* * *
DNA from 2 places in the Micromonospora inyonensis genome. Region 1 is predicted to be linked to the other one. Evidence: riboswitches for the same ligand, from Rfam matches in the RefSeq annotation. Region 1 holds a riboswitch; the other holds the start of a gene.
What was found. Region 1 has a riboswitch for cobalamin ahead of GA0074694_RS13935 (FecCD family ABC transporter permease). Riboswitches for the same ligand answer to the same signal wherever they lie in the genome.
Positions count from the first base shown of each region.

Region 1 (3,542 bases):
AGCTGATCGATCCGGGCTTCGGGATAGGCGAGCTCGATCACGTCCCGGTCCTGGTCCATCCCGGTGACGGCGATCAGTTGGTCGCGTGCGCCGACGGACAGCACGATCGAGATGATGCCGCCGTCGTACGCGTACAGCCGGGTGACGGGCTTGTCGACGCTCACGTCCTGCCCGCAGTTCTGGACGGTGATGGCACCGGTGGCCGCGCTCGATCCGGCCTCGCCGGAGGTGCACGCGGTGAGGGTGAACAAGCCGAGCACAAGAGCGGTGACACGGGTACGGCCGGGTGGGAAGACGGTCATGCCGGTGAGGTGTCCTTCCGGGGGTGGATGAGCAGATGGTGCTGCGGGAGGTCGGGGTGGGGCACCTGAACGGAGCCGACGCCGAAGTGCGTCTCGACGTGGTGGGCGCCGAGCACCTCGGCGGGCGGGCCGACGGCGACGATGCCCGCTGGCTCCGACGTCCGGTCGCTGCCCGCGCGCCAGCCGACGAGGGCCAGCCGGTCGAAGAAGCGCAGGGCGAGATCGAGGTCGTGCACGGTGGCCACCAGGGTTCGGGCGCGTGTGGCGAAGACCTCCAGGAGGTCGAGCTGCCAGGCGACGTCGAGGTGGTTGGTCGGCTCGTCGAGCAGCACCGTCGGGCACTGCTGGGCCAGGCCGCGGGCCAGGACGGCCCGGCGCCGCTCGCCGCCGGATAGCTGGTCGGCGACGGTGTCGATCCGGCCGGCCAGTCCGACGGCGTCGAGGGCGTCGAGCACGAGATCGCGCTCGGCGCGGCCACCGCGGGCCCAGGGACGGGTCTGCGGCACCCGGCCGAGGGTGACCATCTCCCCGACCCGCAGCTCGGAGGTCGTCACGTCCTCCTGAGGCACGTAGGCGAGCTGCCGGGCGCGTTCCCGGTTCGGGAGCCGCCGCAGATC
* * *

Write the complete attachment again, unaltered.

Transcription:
DNA from 2 places in the Micromonospora inyonensis genome. Region 1 is predicted to be linked to the other one. Evidence: riboswitches for the same ligand, from Rfam matches in the RefSeq annotation. Region 1 holds a riboswitch; the other holds the start of a gene.
What was found. Region 1 has a riboswitch for cobalamin ahead of GA0074694_RS13935 (FecCD family ABC transporter permease). Riboswitches for the same ligand answer to the same signal wherever they lie in the genome.
Positions count from the first base shown of each region.

Region 1 (3,542 bases):
AGCTGATCGATCCGGGCTTCGGGATAGGCGAGCTCGATCACGTCCCGGTCCTGGTCCATCCCGGTGACGGCGATCAGTTGGTCGCGTGCGCCGACGGACAGCACGATCGAGATGATGCCGCCGTCGTACGCGTACAGCCGGGTGACGGGCTTGTCGACGCTCACGTCCTGCCCGCAGTTCTGGACGGTGATGGCACCGGTGGCCGCGCTCGATCCGGCCTCGCCGGAGGTGCACGCGGTGAGGGTGAACAAGCCGAGCACAAGAGCGGTGACACGGGTACGGCCGGGTGGGAAGACGGTCATGCCGGTGAGGTGTCCTTCCGGGGGTGGATGAGCAGATGGTGCTGCGGGAGGTCGGGGTGGGGCACCTGAACGGAGCCGACGCCGAAGTGCGTCTCGACGTGGTGGGCGCCGAGCACCTCGGCGGGCGGGCCGACGGCGACGATGCCCGCTGGCTCCGACGTCCGGTCGCTGCCCGCGCGCCAGCCGACGAGGGCCAGCCGGTCGAAGAAGCGCAGGGCGAGATCGAGGTCGTGCACGGTGGCCACCAGGGTTCGGGCGCGTGTGGCGAAGACCTCCAGGAGGTCGAGCTGCCAGGCGACGTCGAGGTGGTTGGTCGGCTCGTCGAGCAGCACCGTCGGGCACTGCTGGGCCAGGCCGCGGGCCAGGACGGCCCGGCGCCGCTCGCCGCCGGATAGCTGGTCGGCGACGGTGTCGATCCGGCCGGCCAGTCCGACGGCGTCGAGGGCGTCGAGCACGAGATCGCGCTCGGCGCGGCCACCGCGGGCCCAGGGACGGGTCTGCGGCACCCGGCCGAGGGTGACCATCTCCCCGACCCGCAGCTCGGAGGTCGTCACGTCCTCCTGAGGCACGTAGGCGAGCTGCCGGGCGCGTTCCCGGTTCGGGAGCCGCCGCAGATC